Infectious diseases, as we learned these past few years, do not check your passport before sending you to the hospital. The coronavirus pandemic made clear that the need for medical care is fully independent of borders, nationality, or immigration paperwork. We all fall sick the same way, no matter where we were born, and we all must rush to the doctor with the same level of urgency when our health takes a turn for the worse.
In Connecticut, however, our health policies do look at our migratory status and passport when we seek medical care. Insurance coverage access is contingent on our place of birth and what kind of paperwork we can provide. As a result, tens of thousands of Connecticut residents are not eligible for health insurance coverage.
These policies have severe consequences. For those that cannot sign up for health insurance coverage due to their immigration status, it means living with the constant fear of anxiety that any illness, pain, or injury can quickly turn into a mountain of unpaid bills. More immediately, there is also ample research showing that the high out-of-pocket costs for those uninsured often leads to skipping routine care, including for otherwise manageable chronicle conditions, with potentially much worse health impacts down the line. Not going to the doctor today for fear of a pricey bill is common, and we know the results.
The cost of having people without insurance, however, goes beyond lack of coverage. Hospitals have a mandate to treat every single person that comes through their doors, regardless of their insurance or migratory status. If the patient cannot cover the bill because they do not have insurance, that “uncompensated care” ends up being paid by the state of Connecticut and the federal government. It is not a small sum: more than $800M a year in Connecticut alone, a figure made worse for all the postponed care mentioned above.
Finally, it should be obvious by now that our health is far from a private matter, only impacting each of us as individuals. The pandemic made clear that if someone in our neighborhood, our church, or our office is sick and cannot afford to go to the doctor, the impact goes beyond them to everyone in the community. Contagious diseases spread. We all share the cost of caring for the sick. We cannot restrict health and healthcare for arbitrary reasons; health is a community matter; we share the risk, and we all pay for it eventually.
Connecticut lawmakers, to their credit, know this is an issue, and have taken steps to address it. The trouble is, those steps have been fairly tentative and slow moving, and there is a lot more work that needs to be done.
Two years ago, the legislature expanded eligibility for HUSKY, Connecticut’s health insurance program for low-income families, to include undocumented children. Kids, after all, are in our state to no fault of their own. They should not be singled out due to bureaucratic reasons, so they should be insured. For some incomprehensible reason, however, lawmakers decided to pair this laudable decision with a strict age cut off – children older than eight were not covered. There is no discernible difference between a seven- and a nine-year-old on their way to the hospital, except regarding HUSKY eligibility.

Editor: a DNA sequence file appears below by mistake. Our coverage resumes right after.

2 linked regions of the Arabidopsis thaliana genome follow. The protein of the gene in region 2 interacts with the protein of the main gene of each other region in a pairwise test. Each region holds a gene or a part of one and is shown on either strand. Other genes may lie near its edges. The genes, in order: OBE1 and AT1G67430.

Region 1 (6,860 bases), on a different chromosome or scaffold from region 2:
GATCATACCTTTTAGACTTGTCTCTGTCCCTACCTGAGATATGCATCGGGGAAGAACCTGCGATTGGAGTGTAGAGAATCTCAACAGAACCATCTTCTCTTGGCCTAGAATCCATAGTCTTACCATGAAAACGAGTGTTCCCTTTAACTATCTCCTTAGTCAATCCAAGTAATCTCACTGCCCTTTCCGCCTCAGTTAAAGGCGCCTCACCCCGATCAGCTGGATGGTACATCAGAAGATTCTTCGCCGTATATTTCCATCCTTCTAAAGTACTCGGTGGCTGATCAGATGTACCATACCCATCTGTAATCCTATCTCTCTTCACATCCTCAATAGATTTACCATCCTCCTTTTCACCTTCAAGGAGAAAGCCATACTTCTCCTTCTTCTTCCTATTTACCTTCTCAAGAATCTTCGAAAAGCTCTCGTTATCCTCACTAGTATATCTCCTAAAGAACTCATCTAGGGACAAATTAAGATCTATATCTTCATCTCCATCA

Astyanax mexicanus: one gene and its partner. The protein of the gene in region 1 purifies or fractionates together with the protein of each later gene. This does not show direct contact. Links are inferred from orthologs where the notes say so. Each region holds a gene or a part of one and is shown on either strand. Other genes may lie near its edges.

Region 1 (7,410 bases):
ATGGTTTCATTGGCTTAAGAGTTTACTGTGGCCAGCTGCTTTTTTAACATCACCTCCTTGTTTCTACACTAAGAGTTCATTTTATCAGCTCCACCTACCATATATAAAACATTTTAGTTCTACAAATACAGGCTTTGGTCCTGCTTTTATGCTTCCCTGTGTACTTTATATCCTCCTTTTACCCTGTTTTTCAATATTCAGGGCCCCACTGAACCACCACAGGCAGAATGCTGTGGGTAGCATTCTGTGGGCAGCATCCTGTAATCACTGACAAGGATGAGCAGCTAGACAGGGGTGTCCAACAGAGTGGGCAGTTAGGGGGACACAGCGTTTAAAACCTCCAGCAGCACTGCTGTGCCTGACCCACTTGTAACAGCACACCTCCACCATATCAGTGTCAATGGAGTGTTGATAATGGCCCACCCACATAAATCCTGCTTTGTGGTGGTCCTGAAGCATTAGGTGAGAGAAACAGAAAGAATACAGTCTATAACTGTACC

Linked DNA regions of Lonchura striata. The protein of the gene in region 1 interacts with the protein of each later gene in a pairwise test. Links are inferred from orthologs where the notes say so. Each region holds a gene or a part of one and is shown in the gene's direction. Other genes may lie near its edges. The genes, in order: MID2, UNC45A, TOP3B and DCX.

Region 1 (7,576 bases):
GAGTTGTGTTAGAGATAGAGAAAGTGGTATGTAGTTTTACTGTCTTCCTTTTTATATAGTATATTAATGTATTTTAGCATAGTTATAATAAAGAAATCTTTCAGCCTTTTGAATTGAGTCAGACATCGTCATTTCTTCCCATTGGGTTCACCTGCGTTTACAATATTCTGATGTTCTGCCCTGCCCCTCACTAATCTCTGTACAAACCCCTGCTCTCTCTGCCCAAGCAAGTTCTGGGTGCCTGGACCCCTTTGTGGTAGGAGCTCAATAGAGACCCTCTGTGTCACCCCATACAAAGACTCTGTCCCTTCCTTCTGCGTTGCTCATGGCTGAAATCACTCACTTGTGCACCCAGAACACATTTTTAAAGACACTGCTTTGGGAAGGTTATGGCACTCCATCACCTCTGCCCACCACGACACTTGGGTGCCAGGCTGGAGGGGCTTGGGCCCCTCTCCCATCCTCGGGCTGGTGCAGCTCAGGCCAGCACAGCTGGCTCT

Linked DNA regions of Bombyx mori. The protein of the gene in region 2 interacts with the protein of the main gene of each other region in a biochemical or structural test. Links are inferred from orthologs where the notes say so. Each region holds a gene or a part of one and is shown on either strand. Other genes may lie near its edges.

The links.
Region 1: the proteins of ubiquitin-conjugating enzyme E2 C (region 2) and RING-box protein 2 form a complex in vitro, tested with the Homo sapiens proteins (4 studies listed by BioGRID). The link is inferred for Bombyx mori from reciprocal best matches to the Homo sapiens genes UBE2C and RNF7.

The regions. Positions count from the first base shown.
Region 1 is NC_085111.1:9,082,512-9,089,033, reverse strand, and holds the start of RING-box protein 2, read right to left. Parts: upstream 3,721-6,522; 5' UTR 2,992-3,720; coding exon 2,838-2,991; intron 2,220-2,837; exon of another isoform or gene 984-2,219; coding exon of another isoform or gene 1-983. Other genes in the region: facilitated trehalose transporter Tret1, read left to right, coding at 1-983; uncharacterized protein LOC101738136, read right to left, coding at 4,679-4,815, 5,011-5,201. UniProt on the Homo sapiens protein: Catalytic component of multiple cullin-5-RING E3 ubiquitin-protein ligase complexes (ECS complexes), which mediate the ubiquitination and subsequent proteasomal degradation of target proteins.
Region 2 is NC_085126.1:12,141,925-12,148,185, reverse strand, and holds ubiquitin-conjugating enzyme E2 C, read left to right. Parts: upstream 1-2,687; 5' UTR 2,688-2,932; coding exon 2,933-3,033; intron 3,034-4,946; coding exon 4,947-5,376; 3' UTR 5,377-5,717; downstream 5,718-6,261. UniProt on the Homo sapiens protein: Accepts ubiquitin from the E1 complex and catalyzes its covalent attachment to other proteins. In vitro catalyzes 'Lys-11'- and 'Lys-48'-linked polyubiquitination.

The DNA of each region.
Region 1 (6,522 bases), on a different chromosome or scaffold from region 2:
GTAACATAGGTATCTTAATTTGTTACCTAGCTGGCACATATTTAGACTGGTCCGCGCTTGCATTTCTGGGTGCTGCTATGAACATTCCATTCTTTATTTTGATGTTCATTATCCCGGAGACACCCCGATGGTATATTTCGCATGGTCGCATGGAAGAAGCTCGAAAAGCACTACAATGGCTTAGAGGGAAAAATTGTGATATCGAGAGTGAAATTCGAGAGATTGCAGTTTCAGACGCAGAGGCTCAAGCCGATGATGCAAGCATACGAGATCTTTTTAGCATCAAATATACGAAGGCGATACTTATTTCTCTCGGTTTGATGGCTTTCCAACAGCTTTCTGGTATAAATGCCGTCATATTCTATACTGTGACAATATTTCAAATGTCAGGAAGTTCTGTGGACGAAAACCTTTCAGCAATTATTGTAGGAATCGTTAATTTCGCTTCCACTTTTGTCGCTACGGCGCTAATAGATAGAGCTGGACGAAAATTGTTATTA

The General Assembly revised the bill last year, raising the age cutoff to twelve, and allowing HUSKY-insured children to stay in the program until they turn nineteen. A good move for everyone, unless you happened to be an undocumented thirteen-year-old, of course.
There is an obvious solution, which is just opening HUSKY to everyone, without immigration or nationality restrictions. Immigrants pay their taxes (we pay our taxes) like everyone else. Leaving them uninsured makes little sense, both for the direct impact of those that lack coverage, and the money we end up spending to pick up the pieces anyway.
A bill under consideration at the Capitol (with a public hearing on Valentine’s Day) would close this gap, at least for children and young adults. H.B. 6616 would eliminate immigration status as an eligibility requirement for HUSKY participants under twenty-six, ensuring that the place of birth no longer carries any weight on the health of our kids. It’s essential that this session, at the very least, this bill passes without amendments lowering the age restriction.
There is one last point, however, that goes beyond any cost-benefit analysis of the bill, which will have a very modest price tag in any case. This is not just about public health, or uncompensated care, or insurance premiums. It is a matter of plain decency. We are in this together; we live together, we take care of each other, and we should care for each other’s health no matter what. It is wrong and immoral that a fourteen-year-old kid might be turned away from a doctor’s office because he was born on the wrong side of the border. We should fix that today because healthcare is a human right.